The Ontario Undergraduate Student Alliance (OUSA) is proud to announce the release of Paying Our Way: A Look at Student Financial Assistance Usage in Ontario, the fourth report of the 2014 What Students Want Report Series. In November 2013, OUSA launched its biennial Ontario Post-Secondary Student Survey and received approximately 9,000 responses to a series of 140 post-secondary related questions. Paying Our Way: A Look at Student Financial Assistance Usage in Ontario examines the ways in which undergraduates in Ontario are funding their university education.
“In 2013, 60 per cent of students surveyed applied for OSAP, with 84 per cent of those who applied successfully qualifying,” said Jen Carter, OUSA President and Vice-President External for the University Students’ Council (USC) of Western University. “Although it’s heartening to hear that many students with financial need are able to access government assistance, it’s clear from our survey responses that Ontario’s financial assistance system fails to provide adequate aid to an alarming number of students.”
Where existing government financial assistance programs were unable to meet an individual’s financial need, students often turned to private sources of funding. OUSA’s survey revealed that 16 per cent of students applied for private bank loans or lines of credit in 2013, receiving an average loan amount of $10,770. Mature students applied for private funding at rates double the provincial average, with 39 per of mature students students doing so.
Paying Our Way: A Look at Student Financial Assistance Usage in Ontario also breaks down financial assistance usage for additional student groups. Notably, the report finds that students from underrepresented groups access loans, grants, and bursaries at differing rates from the general population.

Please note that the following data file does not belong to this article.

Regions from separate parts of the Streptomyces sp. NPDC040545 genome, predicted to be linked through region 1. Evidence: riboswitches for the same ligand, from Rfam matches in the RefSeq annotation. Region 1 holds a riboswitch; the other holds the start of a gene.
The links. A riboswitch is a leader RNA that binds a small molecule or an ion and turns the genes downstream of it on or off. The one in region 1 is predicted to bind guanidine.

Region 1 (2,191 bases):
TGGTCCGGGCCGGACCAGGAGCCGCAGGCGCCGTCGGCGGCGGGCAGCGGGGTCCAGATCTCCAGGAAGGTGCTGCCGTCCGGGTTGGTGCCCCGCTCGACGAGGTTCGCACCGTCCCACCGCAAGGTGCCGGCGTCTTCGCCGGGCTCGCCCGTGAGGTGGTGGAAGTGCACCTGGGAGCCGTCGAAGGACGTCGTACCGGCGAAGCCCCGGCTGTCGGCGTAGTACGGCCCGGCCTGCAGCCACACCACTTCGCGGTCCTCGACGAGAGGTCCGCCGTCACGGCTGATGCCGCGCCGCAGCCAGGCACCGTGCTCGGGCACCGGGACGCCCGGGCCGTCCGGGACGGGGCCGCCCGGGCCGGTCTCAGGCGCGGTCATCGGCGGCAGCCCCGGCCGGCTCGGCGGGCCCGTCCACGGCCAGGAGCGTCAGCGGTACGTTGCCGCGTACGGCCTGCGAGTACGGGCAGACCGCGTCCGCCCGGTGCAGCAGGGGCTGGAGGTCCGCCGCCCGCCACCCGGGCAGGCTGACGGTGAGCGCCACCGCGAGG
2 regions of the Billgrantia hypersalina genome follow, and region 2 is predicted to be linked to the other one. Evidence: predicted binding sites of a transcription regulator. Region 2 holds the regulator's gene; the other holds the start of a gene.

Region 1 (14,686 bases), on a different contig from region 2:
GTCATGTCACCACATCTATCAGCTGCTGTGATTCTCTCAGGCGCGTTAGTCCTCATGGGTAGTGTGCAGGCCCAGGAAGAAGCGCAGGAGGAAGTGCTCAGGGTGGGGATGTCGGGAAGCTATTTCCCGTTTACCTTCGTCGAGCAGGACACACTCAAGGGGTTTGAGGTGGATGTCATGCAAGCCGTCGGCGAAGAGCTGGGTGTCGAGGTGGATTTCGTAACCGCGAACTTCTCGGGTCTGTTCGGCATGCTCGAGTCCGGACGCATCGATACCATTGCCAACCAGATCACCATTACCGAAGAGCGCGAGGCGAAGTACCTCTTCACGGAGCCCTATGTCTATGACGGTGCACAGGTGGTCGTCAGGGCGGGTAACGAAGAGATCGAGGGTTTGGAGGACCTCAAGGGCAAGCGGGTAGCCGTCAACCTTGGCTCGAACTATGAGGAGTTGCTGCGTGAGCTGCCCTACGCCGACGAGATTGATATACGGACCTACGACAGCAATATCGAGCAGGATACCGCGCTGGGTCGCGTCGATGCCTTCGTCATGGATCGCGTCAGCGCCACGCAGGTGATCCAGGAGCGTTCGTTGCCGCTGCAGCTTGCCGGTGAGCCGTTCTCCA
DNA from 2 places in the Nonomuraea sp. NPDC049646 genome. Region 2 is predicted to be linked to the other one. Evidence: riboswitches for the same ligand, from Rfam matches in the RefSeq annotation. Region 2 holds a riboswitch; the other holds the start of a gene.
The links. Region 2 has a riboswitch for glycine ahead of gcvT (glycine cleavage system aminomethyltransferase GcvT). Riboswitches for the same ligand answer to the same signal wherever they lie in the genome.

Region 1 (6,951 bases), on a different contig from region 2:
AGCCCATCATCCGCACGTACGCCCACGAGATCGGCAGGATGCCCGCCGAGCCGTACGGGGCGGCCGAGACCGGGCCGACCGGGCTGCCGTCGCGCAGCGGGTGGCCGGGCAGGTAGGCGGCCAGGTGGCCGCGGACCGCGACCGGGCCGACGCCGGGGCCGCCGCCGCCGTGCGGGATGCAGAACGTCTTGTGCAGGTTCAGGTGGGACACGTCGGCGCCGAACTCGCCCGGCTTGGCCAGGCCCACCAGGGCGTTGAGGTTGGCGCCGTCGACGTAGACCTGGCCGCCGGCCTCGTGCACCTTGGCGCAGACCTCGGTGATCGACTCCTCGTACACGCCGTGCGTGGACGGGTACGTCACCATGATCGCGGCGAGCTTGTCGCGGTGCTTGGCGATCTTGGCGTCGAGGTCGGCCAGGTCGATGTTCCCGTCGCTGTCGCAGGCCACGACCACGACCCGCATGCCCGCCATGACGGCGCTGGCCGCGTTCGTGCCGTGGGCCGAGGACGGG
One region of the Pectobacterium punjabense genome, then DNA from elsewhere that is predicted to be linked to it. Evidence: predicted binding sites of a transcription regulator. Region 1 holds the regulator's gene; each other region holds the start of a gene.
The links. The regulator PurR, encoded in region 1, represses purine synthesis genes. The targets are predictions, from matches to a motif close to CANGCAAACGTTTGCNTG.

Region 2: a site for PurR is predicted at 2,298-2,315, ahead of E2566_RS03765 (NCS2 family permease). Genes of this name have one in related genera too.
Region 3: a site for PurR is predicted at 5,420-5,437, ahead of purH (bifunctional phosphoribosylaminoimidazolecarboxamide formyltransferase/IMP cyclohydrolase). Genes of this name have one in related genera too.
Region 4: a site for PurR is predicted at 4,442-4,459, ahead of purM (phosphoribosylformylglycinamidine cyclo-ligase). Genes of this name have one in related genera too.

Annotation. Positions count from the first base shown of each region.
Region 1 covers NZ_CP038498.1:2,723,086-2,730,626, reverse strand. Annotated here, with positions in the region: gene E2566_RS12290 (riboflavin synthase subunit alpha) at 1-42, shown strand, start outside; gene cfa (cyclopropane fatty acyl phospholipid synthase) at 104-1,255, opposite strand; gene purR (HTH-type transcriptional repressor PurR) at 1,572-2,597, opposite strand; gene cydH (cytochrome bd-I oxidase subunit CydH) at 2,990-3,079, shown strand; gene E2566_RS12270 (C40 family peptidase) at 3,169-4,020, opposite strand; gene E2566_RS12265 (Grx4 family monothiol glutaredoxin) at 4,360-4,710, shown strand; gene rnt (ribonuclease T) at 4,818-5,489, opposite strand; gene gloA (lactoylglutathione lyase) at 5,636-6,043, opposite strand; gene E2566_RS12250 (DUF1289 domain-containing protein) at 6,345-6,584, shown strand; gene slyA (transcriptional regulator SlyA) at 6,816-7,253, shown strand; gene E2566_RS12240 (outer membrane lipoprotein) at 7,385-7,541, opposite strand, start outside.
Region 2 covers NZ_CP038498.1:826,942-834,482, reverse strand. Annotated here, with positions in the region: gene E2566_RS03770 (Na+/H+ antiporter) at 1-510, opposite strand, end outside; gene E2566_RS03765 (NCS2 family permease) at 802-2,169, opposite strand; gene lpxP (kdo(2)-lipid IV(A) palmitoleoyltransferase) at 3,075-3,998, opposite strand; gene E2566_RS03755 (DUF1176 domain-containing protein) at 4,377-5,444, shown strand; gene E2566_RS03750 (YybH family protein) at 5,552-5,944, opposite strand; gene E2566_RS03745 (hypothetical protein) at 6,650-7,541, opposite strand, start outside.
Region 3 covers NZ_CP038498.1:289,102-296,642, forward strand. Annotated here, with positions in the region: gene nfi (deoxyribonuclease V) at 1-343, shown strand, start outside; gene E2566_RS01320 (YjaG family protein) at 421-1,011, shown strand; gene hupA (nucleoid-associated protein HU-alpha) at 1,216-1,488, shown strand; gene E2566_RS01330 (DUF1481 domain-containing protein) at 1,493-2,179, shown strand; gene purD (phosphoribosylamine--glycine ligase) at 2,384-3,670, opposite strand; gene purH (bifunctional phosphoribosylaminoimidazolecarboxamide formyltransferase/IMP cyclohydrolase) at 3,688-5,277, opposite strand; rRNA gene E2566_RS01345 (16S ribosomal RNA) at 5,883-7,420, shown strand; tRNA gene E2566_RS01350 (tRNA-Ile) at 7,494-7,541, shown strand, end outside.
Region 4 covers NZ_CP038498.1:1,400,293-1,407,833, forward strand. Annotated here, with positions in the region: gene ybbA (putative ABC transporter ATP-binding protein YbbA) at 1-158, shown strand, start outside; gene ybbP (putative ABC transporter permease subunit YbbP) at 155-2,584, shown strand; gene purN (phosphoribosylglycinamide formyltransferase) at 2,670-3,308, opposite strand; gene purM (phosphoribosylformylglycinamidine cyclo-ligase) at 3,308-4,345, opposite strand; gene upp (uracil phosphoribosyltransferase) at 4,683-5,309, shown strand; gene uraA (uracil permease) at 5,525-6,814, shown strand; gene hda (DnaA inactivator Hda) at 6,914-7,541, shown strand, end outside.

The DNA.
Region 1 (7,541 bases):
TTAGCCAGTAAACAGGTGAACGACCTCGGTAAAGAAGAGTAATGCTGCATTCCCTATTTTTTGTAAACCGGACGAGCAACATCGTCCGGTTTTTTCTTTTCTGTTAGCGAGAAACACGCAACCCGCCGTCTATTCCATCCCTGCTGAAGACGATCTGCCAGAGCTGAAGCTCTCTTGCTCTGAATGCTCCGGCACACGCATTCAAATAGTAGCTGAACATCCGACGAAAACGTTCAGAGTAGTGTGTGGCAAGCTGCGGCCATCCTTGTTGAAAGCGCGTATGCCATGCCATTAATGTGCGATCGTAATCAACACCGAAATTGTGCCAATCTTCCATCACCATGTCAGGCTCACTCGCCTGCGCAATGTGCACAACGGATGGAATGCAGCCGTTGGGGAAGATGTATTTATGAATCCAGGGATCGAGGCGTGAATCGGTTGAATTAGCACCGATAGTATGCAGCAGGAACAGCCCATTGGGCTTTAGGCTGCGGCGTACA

“While it may come as no surprise that students from low-income backgrounds access financial assistance at higher rates than the general population, OUSA’s survey found that certain underrepresented student populations access government financial assistance at lower rates,” said Stéphane Hamade, OUSA Vice-President Finance and Vice-President Education at the University of Waterloo’s Federation of Students (Feds). “Aboriginal students, students with disabilities, and students with dependant family members actually apply for OSAP at rates lower than the average in Ontario despite having higher financial need. This may suggest that more can be done to break down informational barriers regarding student financial assistance programs for those students who would benefit most from financial aid.”
To read Paying Our Way: A Look at Student Financial Assistance Usage in Ontario, click here.